It all adds up to “Veggie U,” which I learned yesterday is making its foray into fourth-grade classrooms in Arlee, the Gallatin Gateway, Helena, Lakeside and Wilsall. Students in the five-week program learn about growing food while tending their own gardens.

Read on for the full press release:

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Not even the Carousel

We’re having a real blizzard. The schools are closed, many roads are closed and – and a sign things are really truly serious outside – even A Carousel For Missoula is closed.

Usually when we have a day off of school we spend some time down at the carousel. Since our short road is completely impassable, I’m glad I can tell the kids there’s no use in trying to get out.

Here’s the short note Theresa Cox (executive director of the carousel) sent out early this morning:

Good morning, all:

For those of you who are able to let people know of immediate happenings, please let them know the Carousel will not be open today, Friday, Feb. 28. If the weather is too bad for people to go to school, it’s too bad for them to risk a trip to the Carousel.
Thank you,
Theresa

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Anaconda, like Missoula, grappling with future of schools

As practically anyone in the Missoula County Public Schools district knows by now, we’re in the middle of this big facilities planning process that’s meant to result in a plan for the future of our schools.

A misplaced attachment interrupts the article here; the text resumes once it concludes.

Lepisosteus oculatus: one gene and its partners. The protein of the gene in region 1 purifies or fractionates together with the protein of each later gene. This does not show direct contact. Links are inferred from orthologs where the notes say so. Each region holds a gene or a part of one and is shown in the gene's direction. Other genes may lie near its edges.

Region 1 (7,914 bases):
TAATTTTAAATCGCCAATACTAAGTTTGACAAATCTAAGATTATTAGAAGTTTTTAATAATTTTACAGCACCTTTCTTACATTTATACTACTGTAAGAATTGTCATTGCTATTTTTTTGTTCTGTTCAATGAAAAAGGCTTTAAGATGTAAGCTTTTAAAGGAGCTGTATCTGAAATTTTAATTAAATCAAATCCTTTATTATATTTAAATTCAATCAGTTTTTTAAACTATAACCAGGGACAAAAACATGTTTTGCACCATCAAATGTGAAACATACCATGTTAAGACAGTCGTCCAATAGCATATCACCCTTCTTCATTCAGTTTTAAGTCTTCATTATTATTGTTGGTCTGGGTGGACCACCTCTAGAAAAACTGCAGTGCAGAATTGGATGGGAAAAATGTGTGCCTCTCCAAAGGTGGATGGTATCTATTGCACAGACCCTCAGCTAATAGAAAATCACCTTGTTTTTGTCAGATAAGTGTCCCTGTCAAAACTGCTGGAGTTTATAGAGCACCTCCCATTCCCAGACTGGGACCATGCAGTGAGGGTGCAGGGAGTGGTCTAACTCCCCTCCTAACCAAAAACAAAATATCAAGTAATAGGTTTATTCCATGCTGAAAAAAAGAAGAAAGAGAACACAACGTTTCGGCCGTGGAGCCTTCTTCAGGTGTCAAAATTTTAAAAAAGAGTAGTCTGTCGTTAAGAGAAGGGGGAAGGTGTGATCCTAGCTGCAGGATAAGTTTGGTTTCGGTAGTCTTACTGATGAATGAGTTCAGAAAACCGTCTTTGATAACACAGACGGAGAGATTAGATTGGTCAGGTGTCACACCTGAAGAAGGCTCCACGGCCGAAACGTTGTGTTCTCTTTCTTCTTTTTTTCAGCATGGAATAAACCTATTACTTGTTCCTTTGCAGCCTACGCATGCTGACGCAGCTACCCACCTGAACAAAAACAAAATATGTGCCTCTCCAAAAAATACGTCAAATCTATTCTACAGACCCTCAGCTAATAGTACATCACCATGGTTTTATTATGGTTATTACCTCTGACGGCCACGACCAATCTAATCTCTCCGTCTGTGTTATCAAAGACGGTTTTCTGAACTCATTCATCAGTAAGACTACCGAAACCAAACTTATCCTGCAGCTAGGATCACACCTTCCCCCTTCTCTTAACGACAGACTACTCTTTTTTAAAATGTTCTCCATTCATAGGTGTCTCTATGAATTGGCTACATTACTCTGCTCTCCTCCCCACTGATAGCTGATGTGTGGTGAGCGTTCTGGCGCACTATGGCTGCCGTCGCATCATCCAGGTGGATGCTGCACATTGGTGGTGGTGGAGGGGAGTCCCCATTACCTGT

It’ll most likely result in a mill levy request, too.

Changing enrollment, aging buildings, new technology uses, different safety and security concerns – all are part of the process, and the district is looking for every opportunity to get the wider community engaged.

Meanwhile, our fellow Montanans in Anaconda are weighing whether to close and consolidate some schools – an idea that saw an impassioned backlash at yesterday’s school board meeting.

Then, of course, we have Lolo set to start voting this week on whether to build a new K-4 facility.

Maybe our different communities can learn something from watching one another deal with some common challenges.

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How to give all of Missoula’s children a merrier Christmas

This editorial ran on the Missoulian’s Opinion page yesterday. It talks about the recent toiletries drive for needy students in Missoula County Public Schools. And it describes the ongoing need for other items – diapers, cleaning supplies and extra athletic clothes in particular – as well as how to provide those items if you’re moved to help.

School buildings will be closed through the break but the Administration Building at 215 S. Sixth St. W. will be open during its regular hours after Christmas Day. That’s Monday through Friday, 7:30 a.m to 4:30 p.m. After the holidays, give Kennedy a call at 728-2400, ext. 1080 or send her an email at sskennedy@mcps.k12.mt.us to find out which supplies are most needed right now, and where to deliver them.